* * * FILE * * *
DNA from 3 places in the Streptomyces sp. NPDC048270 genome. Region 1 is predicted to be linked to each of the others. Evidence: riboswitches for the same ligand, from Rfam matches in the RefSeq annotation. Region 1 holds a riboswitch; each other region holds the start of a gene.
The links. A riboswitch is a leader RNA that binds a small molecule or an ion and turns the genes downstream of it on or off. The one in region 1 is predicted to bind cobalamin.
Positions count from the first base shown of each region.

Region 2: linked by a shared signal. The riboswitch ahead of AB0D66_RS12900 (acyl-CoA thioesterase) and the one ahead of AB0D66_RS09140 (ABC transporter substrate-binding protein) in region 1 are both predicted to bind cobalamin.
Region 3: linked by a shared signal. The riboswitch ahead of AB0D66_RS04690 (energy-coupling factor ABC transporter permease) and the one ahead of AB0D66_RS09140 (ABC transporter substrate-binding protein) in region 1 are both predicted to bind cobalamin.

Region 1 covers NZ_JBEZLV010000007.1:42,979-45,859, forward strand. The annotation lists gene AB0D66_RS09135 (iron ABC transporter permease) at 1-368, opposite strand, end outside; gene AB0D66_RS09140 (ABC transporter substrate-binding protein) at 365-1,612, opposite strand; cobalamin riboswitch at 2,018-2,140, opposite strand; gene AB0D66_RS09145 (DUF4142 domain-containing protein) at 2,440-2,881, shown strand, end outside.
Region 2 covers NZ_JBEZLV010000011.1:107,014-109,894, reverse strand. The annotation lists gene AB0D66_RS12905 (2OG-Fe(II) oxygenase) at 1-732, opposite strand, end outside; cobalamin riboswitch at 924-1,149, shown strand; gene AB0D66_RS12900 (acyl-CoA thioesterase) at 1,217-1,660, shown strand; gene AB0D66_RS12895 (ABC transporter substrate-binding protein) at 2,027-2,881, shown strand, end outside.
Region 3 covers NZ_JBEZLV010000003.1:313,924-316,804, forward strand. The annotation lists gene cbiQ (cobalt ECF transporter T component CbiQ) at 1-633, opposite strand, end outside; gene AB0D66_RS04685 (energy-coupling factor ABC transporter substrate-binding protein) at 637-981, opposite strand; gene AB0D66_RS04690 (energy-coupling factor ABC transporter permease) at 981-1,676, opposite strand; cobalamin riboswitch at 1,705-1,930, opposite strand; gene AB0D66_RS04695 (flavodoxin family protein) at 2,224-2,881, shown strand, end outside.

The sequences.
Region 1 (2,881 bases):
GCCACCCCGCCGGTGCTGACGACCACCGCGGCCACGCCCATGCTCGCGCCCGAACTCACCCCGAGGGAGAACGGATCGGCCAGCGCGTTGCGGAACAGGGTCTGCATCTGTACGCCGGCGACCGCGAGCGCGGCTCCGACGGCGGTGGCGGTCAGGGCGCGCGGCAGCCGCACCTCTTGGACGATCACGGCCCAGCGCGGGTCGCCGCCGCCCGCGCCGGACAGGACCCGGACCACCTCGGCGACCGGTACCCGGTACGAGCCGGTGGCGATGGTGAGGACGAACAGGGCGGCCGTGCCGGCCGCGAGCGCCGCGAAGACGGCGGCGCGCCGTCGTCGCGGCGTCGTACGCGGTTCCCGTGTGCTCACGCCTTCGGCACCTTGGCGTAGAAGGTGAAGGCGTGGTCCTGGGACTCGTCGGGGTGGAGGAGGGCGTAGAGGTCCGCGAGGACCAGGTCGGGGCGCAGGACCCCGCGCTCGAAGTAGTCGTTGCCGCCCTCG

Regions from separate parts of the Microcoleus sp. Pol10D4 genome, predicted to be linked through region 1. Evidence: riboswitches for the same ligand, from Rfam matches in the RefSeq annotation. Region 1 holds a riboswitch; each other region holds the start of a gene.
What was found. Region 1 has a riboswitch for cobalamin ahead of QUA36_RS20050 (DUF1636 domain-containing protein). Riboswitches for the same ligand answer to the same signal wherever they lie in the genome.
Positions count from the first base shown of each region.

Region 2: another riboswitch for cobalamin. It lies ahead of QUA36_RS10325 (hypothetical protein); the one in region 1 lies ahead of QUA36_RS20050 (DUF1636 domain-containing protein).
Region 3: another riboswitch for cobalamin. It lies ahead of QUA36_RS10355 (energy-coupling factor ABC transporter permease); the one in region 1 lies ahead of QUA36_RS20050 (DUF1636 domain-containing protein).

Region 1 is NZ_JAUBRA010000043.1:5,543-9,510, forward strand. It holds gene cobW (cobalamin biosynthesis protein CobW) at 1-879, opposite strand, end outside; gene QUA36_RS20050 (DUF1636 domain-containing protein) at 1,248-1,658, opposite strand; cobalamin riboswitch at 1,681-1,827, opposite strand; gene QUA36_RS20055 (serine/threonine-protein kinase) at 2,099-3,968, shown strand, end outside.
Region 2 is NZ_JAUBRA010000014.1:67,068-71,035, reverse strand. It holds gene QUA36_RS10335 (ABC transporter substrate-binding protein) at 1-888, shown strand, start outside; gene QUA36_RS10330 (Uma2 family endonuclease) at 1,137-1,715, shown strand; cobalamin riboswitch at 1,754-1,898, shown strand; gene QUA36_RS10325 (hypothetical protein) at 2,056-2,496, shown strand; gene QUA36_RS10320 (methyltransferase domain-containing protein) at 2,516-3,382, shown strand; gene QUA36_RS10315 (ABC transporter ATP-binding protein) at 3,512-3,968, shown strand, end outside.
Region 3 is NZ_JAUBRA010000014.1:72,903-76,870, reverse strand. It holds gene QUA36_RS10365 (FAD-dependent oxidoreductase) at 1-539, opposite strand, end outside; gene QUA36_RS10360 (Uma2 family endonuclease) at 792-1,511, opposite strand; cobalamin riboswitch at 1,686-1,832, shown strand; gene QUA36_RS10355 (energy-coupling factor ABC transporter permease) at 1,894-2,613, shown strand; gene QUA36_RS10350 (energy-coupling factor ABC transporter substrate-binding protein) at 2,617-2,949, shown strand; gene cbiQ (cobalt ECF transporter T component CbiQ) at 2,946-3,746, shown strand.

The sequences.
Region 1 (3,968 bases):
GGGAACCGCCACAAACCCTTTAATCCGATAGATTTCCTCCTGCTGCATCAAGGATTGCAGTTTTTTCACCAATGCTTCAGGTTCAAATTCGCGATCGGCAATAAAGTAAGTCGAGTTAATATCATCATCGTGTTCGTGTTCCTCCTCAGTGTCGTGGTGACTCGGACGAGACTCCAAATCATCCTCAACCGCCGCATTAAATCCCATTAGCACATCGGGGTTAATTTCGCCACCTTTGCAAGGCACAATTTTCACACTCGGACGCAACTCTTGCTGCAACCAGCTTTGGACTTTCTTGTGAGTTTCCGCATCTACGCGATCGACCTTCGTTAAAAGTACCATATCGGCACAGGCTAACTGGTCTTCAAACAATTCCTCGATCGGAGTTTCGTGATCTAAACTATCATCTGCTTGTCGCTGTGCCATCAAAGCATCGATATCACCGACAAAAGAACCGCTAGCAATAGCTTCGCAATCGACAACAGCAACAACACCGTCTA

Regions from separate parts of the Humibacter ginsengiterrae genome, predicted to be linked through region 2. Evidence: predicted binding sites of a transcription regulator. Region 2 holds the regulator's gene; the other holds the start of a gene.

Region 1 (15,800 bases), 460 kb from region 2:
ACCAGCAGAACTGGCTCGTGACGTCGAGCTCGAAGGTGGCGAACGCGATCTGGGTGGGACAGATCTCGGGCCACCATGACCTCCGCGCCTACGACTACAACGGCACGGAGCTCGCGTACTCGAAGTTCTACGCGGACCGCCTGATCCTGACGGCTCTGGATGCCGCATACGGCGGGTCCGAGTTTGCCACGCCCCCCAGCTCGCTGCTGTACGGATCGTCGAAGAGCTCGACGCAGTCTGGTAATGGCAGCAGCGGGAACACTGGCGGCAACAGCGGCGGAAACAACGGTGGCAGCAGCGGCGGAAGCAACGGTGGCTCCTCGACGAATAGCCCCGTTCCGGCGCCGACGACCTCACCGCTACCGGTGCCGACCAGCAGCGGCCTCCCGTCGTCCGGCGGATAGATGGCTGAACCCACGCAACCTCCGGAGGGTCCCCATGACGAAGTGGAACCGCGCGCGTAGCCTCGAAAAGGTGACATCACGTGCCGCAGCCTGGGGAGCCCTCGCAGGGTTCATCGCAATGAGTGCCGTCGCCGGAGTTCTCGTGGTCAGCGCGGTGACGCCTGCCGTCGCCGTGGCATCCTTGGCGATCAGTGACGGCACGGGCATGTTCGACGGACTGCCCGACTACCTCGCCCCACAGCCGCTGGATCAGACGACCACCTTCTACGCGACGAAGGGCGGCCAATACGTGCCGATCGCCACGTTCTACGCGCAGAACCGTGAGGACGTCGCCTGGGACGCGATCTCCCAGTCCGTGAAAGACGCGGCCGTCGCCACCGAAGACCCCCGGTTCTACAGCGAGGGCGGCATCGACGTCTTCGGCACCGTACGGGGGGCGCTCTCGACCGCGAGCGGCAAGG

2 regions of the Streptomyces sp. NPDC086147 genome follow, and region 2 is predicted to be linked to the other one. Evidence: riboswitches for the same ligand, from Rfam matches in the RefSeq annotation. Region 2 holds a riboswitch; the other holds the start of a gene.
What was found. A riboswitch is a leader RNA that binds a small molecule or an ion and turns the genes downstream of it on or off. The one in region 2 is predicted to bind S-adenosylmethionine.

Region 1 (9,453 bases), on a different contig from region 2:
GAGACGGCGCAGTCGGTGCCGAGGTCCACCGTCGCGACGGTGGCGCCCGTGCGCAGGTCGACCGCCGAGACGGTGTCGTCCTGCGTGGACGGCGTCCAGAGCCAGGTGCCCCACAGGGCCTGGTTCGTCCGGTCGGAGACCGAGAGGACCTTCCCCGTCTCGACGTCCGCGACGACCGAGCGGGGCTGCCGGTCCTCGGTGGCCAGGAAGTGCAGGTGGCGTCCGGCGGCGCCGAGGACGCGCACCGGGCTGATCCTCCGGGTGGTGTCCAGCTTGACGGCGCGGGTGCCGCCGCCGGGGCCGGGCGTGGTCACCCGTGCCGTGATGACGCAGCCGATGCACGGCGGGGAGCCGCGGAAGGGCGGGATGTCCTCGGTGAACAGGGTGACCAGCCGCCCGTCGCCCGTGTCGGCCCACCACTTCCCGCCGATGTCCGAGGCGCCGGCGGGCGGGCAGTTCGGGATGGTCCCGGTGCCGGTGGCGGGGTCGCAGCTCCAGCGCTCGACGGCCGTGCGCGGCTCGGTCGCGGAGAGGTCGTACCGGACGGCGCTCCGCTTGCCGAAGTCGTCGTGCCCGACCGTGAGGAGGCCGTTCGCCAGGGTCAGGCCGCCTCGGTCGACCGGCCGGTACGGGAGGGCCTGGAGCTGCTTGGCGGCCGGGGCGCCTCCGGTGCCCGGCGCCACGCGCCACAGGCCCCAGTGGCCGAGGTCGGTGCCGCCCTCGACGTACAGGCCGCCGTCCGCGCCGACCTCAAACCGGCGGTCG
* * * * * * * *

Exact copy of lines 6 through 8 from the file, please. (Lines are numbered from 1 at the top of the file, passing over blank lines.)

Region 1 covers NZ_JBEZLV010000007.1:42,979-45,859, forward strand. The annotation lists gene AB0D66_RS09135 (iron ABC transporter permease) at 1-368, opposite strand, end outside; gene AB0D66_RS09140 (ABC transporter substrate-binding protein) at 365-1,612, opposite strand; cobalamin riboswitch at 2,018-2,140, opposite strand; gene AB0D66_RS09145 (DUF4142 domain-containing protein) at 2,440-2,881, shown strand, end outside.
Region 2 covers NZ_JBEZLV010000011.1:107,014-109,894, reverse strand. The annotation lists gene AB0D66_RS12905 (2OG-Fe(II) oxygenase) at 1-732, opposite strand, end outside; cobalamin riboswitch at 924-1,149, shown strand; gene AB0D66_RS12900 (acyl-CoA thioesterase) at 1,217-1,660, shown strand; gene AB0D66_RS12895 (ABC transporter substrate-binding protein) at 2,027-2,881, shown strand, end outside.
Region 3 covers NZ_JBEZLV010000003.1:313,924-316,804, forward strand. The annotation lists gene cbiQ (cobalt ECF transporter T component CbiQ) at 1-633, opposite strand, end outside; gene AB0D66_RS04685 (energy-coupling factor ABC transporter substrate-binding protein) at 637-981, opposite strand; gene AB0D66_RS04690 (energy-coupling factor ABC transporter permease) at 981-1,676, opposite strand; cobalamin riboswitch at 1,705-1,930, opposite strand; gene AB0D66_RS04695 (flavodoxin family protein) at 2,224-2,881, shown strand, end outside.